Two major British banks are helping to finance coal-fired power stations that will emit more carbon dioxide than the annual emissions of 67% of the world’s countries, a new Global Witness report reveals.
HSBC and Standard Chartered are in line to finance six coal plants in Vietnam and Indonesia, expected to have annual C02 emissions of 44 million tonnes. This is despite HSBC and Standard Chartered’s public support for the Paris Climate Agreement. HSBC recently announced a new coal policy that allows coal financing in Indonesia, Vietnam and Bangladesh until 2023. There are indications that Standard Chartered will adopt a similar policy as they reassess their coal policy this summer.
Stuart McWilliam, Climate Change Campaign Manager at Global Witness, said:
“The consequences could be dire if Standard Chartered decide to follow HSBC's approach. These plans will be terrible for the climate and will contribute to thousands more deaths from toxic air. These loans create an increasing risk for investors. For these banks to take this kind of action whilst publicly supporting the commitments made in the Paris Climate Agreement is rank hypocrisy.
“Both banks should urgently join the growing group of major banks worldwide who are ending all support for coal power.”
The Global Witness briefing published today states that:
- Coal power makes poverty worse in developing countries, rather than alleviating it
- Harvard University research shows that 70,000 people will die in South East Asia every year from air pollution by 2030, if current coal plant expansion plans go ahead
- The wasted capital involved in these coal plants could amount to US $15.3 billion, creating an increasing risk for HSBC and Standard Chartered’s investors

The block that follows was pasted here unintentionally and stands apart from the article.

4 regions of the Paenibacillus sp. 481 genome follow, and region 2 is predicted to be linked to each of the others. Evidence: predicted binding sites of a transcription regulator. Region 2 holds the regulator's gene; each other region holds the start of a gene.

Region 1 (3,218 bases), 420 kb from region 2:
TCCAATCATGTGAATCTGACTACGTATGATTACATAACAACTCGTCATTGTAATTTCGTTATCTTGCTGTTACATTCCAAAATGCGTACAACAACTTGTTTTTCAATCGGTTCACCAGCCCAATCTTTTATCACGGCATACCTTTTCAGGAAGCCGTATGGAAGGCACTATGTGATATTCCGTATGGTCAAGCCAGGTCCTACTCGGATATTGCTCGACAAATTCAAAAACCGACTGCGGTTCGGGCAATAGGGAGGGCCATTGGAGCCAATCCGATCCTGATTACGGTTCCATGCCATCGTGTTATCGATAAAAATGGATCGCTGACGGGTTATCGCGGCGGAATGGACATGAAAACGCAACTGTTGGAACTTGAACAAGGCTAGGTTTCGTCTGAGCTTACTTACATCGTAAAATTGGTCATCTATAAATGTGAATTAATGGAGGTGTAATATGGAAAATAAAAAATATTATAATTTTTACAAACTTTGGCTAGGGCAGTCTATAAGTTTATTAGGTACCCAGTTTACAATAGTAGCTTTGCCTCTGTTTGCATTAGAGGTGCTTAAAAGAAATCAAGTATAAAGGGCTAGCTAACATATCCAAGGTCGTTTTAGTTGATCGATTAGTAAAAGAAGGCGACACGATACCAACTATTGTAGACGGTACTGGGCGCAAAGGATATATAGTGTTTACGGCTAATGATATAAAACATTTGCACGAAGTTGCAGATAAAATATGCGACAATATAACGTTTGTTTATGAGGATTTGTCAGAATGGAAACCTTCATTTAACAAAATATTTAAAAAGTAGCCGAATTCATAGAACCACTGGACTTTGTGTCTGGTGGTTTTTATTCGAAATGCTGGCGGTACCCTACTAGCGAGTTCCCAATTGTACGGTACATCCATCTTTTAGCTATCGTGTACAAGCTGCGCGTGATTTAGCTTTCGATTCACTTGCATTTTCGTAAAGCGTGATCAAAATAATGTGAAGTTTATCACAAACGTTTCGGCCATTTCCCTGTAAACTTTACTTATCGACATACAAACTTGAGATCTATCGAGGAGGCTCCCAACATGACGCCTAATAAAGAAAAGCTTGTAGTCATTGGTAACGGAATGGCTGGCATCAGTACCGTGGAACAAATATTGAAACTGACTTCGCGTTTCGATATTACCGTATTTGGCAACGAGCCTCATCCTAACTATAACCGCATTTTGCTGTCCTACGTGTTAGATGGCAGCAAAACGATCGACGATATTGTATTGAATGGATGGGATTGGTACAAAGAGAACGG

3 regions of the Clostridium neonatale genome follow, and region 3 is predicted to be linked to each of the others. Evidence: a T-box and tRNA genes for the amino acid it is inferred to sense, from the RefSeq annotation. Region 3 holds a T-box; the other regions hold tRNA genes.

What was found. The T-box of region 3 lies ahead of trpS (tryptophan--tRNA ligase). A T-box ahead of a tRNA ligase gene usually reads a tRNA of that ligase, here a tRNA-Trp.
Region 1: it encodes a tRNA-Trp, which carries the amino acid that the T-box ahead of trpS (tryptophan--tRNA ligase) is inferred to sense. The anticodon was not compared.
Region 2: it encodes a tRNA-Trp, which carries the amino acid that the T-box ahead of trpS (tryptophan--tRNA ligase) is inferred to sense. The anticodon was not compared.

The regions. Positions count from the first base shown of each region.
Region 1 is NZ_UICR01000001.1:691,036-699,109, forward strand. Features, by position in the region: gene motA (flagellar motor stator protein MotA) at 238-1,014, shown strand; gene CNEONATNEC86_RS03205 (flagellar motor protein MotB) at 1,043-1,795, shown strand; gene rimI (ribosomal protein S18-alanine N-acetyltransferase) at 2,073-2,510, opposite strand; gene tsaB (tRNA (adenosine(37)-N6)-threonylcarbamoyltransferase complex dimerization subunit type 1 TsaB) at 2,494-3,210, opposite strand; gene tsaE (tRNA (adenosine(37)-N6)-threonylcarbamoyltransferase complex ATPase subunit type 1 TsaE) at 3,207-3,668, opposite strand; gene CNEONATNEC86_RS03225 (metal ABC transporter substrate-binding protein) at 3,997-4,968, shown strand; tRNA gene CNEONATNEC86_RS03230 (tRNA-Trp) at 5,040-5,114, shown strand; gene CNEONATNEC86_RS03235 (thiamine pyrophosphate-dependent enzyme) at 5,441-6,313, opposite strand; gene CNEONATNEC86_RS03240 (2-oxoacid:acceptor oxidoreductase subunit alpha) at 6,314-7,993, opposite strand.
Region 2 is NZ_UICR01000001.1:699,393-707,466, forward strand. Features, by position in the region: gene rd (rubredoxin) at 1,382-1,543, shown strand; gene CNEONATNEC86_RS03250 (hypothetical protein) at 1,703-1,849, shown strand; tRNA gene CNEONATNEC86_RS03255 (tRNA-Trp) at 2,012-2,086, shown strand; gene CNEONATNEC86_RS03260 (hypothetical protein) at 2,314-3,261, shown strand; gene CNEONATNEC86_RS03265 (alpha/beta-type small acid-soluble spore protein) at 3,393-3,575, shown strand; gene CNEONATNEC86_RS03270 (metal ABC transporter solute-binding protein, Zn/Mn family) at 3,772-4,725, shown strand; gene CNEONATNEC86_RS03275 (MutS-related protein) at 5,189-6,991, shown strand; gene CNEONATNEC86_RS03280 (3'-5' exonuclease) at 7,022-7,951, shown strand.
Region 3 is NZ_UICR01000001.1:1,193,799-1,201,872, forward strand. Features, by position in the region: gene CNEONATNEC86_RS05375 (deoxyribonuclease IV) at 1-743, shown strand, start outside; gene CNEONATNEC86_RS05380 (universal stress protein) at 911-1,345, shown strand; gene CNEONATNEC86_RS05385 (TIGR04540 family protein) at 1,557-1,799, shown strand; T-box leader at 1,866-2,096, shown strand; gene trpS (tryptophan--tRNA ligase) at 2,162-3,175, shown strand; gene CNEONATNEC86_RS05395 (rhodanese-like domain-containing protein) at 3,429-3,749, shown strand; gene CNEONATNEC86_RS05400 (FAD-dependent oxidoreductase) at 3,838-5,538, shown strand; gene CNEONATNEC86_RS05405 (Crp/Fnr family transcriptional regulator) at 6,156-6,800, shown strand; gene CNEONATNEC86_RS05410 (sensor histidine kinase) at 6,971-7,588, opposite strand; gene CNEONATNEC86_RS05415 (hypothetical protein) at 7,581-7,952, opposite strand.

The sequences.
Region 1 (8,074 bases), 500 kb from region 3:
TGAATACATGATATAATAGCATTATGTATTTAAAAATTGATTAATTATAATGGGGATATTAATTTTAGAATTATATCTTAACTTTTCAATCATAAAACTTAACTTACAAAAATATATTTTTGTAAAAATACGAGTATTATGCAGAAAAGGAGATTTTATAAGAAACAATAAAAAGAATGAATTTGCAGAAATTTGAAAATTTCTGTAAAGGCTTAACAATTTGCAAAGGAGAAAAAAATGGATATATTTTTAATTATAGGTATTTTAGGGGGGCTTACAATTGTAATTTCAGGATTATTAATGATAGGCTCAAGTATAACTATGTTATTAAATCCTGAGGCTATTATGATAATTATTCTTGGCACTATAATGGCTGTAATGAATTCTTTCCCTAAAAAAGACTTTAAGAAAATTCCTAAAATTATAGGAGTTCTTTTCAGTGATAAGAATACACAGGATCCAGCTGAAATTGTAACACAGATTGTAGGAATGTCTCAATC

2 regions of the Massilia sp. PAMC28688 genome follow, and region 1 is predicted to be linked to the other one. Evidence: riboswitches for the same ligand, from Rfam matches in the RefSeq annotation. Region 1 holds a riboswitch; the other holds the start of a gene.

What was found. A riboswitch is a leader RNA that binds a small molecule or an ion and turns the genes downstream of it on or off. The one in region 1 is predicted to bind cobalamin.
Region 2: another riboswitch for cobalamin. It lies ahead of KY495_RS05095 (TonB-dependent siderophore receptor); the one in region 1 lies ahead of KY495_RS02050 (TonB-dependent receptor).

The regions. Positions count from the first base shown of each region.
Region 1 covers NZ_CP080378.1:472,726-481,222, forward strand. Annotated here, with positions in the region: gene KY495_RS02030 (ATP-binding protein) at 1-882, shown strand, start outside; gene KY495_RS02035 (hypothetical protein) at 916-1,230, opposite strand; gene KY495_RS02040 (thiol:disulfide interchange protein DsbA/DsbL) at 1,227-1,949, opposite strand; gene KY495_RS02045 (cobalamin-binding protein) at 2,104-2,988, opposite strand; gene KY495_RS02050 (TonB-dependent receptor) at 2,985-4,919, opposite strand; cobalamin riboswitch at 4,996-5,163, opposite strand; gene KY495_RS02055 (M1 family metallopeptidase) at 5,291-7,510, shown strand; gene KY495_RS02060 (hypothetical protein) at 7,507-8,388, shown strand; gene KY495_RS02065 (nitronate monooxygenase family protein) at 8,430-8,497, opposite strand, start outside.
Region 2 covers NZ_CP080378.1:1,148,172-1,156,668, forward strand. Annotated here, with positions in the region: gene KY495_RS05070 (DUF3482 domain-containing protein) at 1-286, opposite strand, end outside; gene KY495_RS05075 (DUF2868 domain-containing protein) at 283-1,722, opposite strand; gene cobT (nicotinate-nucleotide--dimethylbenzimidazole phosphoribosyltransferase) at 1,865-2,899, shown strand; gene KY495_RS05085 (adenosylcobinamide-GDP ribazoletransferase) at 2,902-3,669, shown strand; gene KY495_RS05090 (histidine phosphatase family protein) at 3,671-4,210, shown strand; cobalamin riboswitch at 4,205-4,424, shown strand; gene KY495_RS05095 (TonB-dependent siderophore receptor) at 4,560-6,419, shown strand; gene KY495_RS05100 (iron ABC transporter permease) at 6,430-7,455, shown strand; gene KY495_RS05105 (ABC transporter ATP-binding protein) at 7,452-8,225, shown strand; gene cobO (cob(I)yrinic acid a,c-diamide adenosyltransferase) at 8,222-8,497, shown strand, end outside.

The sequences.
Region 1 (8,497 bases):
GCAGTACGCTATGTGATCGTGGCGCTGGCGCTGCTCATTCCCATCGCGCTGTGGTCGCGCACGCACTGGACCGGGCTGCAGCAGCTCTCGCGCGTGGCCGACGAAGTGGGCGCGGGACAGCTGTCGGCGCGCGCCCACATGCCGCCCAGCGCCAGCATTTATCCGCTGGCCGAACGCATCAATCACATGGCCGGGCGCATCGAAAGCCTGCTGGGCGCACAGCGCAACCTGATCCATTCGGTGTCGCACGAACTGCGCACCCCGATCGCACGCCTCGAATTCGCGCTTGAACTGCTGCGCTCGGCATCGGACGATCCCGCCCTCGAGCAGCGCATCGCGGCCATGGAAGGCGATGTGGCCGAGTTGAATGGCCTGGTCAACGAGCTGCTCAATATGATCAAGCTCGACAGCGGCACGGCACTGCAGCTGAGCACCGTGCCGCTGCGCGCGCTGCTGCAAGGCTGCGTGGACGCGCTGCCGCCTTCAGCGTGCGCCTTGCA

- HSBC and Standard Chartered are ignoring overwhelming scientific evidence that expanding coal power is incompatible with achieving the goals of the Paris Agreement
Global Witness is urging HSBC and Standard Chartered to cancel their planned involvement in these plants and join the Royal Bank of Scotland and 15 other international commercial banks, which have committed to stop financing coal plants anywhere in the world.
Notes to editor:
1. The briefing, “The coal power financing problem at HSBC and Standard Chartered,” is available for download below.
2. The 2017 Harvard University study on air pollution deaths from coal power is available here: https://pubs.acs.org/doi/pdf/10.1021/acs.est.6b03731
3. BankTrack, a finance NGO, maintain a list of banks that have ended direct finance for new coal mines and plants: https://www.banktrack.org/page/list_of_banks_that_ended_direct_finance_for_new_coal_minesplants
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